Cover Art by Moira Birch Swiatkowski, illustrations by Gregory Levine.
BOTTOM LINE: A silly-somber plea for acceptance and understanding, which warms the bearded, tartan cockles of the heart.
Have you ever been impelled to write bitter but perfectly rhymed couplets while sitting next to your window, tears streaming down your face? Have you relished a thunderstorm, feeling that Mother Nature was displaying her understanding for your pain? Are you big, burly man (or supporter of one)? Then Emileigh Wolf’s The Terrible Manpain of Umberto Macdougal, is for you! Catch Umberto’s remaining support sessions now at Under St. Marks as part of the 2012 New York Frigid Festival.
Umberto Macdougal is not your average man. This fact is not merely due to the “tits” he’s had troubles with all his life, nor due entirely to the full beard he sports, which, also, has plagued him since pre-adolescence. No, Umberto is a not your average bearded, bespectacled man about town because he is very, very, very in touch with his manpain. That tear-inspiring, socially unacceptable pain that other men feel compelled to hide, Umberto proudly proclaims as though it were just another part of his tartan wardrobe. And thanks to his own unabashed acceptance of his pathetically melancholic temperament, Umberto is on a mission to show other men that they, too, can be proud to be in touch with their own manpain.
Wolf, who plays Umberto herself, has concocted an unrelentingly self-deprecating script in a quasi-support group storytelling, and coupled it with just the right number of pitiful props, like an oversized journal and amusingly heartbreaking plate of tiny cookies. At just under an hour, the gut-wrenching and miserable manpain Umberto displays and discusses doesn’t wear thin, nor does his generally laudable Scottish accent. Though his "aged guitarist friend," Mike, played by Scottish musician Mike Ogletree, who underscores the proceedings with melancholy guitar-playing, steals the show a bit with his charm and authentic accent, and a number of the best lines.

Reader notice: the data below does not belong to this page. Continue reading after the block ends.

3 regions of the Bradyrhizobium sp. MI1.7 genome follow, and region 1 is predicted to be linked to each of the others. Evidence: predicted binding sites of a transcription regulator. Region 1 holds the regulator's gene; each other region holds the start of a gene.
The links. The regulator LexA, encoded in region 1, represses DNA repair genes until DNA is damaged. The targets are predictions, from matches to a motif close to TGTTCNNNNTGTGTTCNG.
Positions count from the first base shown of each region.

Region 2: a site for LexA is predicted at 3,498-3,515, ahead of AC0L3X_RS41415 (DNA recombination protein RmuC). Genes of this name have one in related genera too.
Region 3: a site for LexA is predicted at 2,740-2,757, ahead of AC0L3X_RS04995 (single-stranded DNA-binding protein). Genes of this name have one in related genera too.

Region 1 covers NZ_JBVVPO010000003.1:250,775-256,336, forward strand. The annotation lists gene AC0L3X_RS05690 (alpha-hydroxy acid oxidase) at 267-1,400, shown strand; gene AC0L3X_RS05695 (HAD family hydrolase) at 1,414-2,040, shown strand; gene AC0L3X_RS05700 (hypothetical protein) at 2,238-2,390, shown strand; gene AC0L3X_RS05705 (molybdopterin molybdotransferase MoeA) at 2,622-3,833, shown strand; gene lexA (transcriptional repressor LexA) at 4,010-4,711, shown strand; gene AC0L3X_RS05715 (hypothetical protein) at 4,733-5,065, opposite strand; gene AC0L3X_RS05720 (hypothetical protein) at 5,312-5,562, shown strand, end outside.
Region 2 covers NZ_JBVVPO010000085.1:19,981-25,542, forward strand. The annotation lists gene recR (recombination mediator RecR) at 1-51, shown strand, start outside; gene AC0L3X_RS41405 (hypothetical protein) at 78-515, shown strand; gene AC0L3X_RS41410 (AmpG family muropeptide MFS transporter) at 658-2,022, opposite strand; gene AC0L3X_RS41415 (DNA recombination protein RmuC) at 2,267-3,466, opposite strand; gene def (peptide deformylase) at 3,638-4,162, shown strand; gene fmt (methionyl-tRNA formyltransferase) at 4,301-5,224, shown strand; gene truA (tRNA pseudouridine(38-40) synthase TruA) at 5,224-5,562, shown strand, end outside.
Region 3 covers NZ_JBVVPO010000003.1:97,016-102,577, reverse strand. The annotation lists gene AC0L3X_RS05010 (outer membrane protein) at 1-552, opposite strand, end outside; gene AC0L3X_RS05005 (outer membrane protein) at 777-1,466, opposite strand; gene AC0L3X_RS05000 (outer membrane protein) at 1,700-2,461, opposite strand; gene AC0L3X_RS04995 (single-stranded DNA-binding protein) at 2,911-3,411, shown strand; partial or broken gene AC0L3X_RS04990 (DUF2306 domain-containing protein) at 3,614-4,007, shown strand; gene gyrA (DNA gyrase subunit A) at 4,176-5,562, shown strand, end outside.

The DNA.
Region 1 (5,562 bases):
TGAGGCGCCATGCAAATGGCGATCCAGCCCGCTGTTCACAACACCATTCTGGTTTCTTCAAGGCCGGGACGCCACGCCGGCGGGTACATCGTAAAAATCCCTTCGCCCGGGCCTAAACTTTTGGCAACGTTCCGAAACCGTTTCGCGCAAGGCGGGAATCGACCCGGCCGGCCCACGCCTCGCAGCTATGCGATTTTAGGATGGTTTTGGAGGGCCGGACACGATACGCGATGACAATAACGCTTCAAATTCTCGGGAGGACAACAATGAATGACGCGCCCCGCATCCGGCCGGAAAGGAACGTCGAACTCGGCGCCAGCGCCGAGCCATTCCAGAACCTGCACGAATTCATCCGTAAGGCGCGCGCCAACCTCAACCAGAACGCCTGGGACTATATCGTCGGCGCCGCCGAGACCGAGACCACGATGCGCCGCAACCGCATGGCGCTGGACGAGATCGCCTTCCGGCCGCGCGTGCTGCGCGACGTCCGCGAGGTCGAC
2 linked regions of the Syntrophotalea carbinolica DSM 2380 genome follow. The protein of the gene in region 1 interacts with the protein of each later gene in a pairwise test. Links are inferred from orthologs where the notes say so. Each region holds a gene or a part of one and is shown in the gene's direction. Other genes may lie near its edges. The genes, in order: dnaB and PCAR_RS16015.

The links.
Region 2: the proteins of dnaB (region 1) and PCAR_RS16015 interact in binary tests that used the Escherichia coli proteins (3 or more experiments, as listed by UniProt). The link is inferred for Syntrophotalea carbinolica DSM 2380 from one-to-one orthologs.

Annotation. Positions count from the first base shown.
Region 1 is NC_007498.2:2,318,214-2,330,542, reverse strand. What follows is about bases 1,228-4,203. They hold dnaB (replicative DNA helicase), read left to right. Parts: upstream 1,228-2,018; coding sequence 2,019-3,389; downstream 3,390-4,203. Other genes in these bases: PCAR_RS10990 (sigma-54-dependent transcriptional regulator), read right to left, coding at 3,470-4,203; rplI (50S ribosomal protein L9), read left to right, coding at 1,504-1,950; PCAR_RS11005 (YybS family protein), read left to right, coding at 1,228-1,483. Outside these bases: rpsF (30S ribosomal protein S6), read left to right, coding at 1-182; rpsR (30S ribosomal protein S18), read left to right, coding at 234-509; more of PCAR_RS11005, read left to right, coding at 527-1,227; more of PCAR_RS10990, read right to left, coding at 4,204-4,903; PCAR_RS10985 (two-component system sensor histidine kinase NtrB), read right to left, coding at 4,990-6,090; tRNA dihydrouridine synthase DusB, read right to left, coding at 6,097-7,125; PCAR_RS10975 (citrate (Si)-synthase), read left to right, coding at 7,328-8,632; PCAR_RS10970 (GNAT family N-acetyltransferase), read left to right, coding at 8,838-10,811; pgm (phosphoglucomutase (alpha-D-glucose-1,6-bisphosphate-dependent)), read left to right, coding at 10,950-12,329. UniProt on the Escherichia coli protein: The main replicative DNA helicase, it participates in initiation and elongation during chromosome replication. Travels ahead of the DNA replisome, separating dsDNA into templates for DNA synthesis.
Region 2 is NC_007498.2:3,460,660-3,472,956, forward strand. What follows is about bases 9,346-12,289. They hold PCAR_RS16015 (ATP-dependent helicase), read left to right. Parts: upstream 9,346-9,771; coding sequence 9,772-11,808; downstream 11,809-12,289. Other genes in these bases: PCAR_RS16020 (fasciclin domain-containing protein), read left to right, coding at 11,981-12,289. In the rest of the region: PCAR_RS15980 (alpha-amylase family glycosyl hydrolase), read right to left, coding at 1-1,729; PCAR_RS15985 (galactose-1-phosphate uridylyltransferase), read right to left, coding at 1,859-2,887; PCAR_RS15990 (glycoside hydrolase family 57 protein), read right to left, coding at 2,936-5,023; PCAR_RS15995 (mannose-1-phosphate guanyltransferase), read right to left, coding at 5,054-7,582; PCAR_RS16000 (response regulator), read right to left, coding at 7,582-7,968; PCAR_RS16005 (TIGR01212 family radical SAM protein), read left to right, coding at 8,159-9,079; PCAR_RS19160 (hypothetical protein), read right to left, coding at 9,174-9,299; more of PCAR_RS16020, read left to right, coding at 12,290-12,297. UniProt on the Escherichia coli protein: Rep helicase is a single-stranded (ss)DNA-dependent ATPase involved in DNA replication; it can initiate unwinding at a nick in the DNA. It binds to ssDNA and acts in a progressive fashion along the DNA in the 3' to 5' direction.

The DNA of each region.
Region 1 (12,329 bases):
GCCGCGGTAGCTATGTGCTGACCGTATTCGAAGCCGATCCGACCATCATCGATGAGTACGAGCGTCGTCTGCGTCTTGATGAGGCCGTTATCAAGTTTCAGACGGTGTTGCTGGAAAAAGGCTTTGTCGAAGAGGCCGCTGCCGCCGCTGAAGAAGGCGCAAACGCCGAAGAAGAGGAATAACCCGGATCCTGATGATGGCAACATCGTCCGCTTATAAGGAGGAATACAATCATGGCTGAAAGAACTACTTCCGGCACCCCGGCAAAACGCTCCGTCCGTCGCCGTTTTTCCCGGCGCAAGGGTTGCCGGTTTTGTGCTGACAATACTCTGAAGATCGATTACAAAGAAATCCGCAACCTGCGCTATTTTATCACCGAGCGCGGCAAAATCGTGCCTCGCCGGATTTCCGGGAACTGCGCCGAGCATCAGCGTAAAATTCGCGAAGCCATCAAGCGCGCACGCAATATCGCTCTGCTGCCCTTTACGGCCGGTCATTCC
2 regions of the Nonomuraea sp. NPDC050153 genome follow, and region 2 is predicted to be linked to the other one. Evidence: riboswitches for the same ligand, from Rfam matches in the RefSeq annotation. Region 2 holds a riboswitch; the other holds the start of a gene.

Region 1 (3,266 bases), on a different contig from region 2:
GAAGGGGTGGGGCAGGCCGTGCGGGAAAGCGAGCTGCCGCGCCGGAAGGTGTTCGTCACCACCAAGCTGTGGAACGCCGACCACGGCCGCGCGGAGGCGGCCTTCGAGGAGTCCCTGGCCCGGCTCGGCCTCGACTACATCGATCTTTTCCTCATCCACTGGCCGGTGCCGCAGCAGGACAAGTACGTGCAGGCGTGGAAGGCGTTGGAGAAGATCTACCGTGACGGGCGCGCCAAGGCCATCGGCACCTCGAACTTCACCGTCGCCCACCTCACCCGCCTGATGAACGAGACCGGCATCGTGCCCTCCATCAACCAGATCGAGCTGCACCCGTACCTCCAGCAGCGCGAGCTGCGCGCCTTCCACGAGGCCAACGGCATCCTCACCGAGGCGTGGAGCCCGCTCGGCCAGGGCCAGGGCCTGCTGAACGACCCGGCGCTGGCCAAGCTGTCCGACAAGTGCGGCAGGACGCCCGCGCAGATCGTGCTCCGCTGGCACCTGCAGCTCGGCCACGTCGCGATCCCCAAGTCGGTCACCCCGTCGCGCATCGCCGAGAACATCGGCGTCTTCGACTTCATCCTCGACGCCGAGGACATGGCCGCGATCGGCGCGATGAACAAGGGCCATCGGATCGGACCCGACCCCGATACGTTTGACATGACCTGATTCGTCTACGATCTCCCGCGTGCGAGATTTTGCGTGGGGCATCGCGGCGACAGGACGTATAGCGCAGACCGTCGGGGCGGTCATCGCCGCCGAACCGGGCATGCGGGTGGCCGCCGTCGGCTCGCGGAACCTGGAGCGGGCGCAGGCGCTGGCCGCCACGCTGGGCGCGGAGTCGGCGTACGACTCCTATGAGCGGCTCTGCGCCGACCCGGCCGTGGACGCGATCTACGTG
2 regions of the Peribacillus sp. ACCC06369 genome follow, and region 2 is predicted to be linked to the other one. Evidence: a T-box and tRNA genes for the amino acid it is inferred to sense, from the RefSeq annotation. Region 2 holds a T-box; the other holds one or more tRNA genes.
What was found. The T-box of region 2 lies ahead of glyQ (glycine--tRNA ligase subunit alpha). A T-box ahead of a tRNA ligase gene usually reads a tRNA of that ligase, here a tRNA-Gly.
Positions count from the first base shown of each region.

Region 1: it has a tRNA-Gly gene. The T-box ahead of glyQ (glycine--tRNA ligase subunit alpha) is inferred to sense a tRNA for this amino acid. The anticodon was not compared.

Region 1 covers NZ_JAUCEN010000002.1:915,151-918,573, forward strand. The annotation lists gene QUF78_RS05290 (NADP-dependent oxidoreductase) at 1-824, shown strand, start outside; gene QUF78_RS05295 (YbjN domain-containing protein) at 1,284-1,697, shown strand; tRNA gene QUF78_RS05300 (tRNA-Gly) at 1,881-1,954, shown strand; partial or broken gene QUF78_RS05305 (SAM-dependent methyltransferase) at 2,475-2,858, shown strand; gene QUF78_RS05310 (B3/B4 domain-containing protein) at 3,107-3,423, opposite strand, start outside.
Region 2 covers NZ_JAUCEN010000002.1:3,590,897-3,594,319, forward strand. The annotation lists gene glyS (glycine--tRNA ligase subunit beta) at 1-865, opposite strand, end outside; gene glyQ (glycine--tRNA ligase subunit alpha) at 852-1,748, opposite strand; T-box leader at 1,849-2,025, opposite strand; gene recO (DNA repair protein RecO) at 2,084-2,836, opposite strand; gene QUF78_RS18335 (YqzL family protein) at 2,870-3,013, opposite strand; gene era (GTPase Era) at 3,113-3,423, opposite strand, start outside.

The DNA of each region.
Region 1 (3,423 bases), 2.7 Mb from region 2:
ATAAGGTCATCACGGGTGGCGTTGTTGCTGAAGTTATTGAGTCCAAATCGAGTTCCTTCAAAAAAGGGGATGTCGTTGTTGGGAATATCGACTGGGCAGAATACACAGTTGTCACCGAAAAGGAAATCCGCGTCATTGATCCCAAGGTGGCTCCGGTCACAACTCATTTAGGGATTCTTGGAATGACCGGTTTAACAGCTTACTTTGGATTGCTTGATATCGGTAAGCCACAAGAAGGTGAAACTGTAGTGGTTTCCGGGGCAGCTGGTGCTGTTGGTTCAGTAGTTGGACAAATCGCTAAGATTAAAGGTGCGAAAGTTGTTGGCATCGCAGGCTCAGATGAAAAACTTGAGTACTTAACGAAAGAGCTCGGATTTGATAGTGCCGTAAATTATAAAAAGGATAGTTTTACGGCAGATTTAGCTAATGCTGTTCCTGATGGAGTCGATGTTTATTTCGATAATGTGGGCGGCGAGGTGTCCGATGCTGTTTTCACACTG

In Umberto, Wolf has crafted a character as enjoyable as he is sad, and thanks to director Bricken Sparacino’s tight construction, no emo moments linger long enough to let the laughter completely die down. And though Wolf doesn’t entirely taking full aim at gender stereotypes and social norms, she offers, perhaps, the seeds of a larger discussion, firmly couched in the bosom of a deplorably likable character. Regardless of the takeaway, however, Wolf’s Terrible Manpain certainly takes away life’s other cares while Umberto tells his absurdly unfortunate life story.
(The Terrible Manpain of Umberto Macdougal plays at Under St. Marks Theater, 94 St. Marks Place between 1st Avenue and Avenue A, through March 3, 2012. Performances are Friday at 7:30PM and Saturday at 2:30PM. Tickets are $13 at the door or $10 online at frigidnewyork.info or by calling 212.868.4444.)